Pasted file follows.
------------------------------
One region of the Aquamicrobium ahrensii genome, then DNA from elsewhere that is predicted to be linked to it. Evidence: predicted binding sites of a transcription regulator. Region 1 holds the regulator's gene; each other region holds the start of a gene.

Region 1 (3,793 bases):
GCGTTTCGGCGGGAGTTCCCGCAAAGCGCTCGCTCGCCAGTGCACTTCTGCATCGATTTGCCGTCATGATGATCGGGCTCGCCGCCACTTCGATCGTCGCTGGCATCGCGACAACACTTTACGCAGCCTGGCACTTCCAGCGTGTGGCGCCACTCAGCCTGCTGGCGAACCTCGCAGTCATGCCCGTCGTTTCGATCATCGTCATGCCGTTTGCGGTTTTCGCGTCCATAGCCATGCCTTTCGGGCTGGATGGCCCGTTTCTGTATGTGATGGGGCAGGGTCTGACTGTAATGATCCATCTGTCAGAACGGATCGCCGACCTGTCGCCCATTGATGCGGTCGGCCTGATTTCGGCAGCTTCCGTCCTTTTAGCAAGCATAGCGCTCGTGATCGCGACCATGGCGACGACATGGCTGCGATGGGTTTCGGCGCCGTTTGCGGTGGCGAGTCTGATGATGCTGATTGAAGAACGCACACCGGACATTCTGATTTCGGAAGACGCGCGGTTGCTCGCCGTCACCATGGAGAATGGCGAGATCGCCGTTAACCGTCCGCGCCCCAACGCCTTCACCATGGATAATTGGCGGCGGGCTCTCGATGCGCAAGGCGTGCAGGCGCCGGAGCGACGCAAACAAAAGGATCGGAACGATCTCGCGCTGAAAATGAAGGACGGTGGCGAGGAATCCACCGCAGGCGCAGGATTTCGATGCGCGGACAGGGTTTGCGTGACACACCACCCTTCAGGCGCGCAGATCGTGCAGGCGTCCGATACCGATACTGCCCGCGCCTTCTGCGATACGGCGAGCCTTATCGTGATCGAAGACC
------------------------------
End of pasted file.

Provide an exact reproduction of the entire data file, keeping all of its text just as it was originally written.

One region of the Aquamicrobium ahrensii genome, then DNA from elsewhere that is predicted to be linked to it. Evidence: predicted binding sites of a transcription regulator. Region 1 holds the regulator's gene; each other region holds the start of a gene.

Region 1 (3,793 bases):
GCGTTTCGGCGGGAGTTCCCGCAAAGCGCTCGCTCGCCAGTGCACTTCTGCATCGATTTGCCGTCATGATGATCGGGCTCGCCGCCACTTCGATCGTCGCTGGCATCGCGACAACACTTTACGCAGCCTGGCACTTCCAGCGTGTGGCGCCACTCAGCCTGCTGGCGAACCTCGCAGTCATGCCCGTCGTTTCGATCATCGTCATGCCGTTTGCGGTTTTCGCGTCCATAGCCATGCCTTTCGGGCTGGATGGCCCGTTTCTGTATGTGATGGGGCAGGGTCTGACTGTAATGATCCATCTGTCAGAACGGATCGCCGACCTGTCGCCCATTGATGCGGTCGGCCTGATTTCGGCAGCTTCCGTCCTTTTAGCAAGCATAGCGCTCGTGATCGCGACCATGGCGACGACATGGCTGCGATGGGTTTCGGCGCCGTTTGCGGTGGCGAGTCTGATGATGCTGATTGAAGAACGCACACCGGACATTCTGATTTCGGAAGACGCGCGGTTGCTCGCCGTCACCATGGAGAATGGCGAGATCGCCGTTAACCGTCCGCGCCCCAACGCCTTCACCATGGATAATTGGCGGCGGGCTCTCGATGCGCAAGGCGTGCAGGCGCCGGAGCGACGCAAACAAAAGGATCGGAACGATCTCGCGCTGAAAATGAAGGACGGTGGCGAGGAATCCACCGCAGGCGCAGGATTTCGATGCGCGGACAGGGTTTGCGTGACACACCACCCTTCAGGCGCGCAGATCGTGCAGGCGTCCGATACCGATACTGCCCGCGCCTTCTGCGATACGGCGAGCCTTATCGTGATCGAAGACC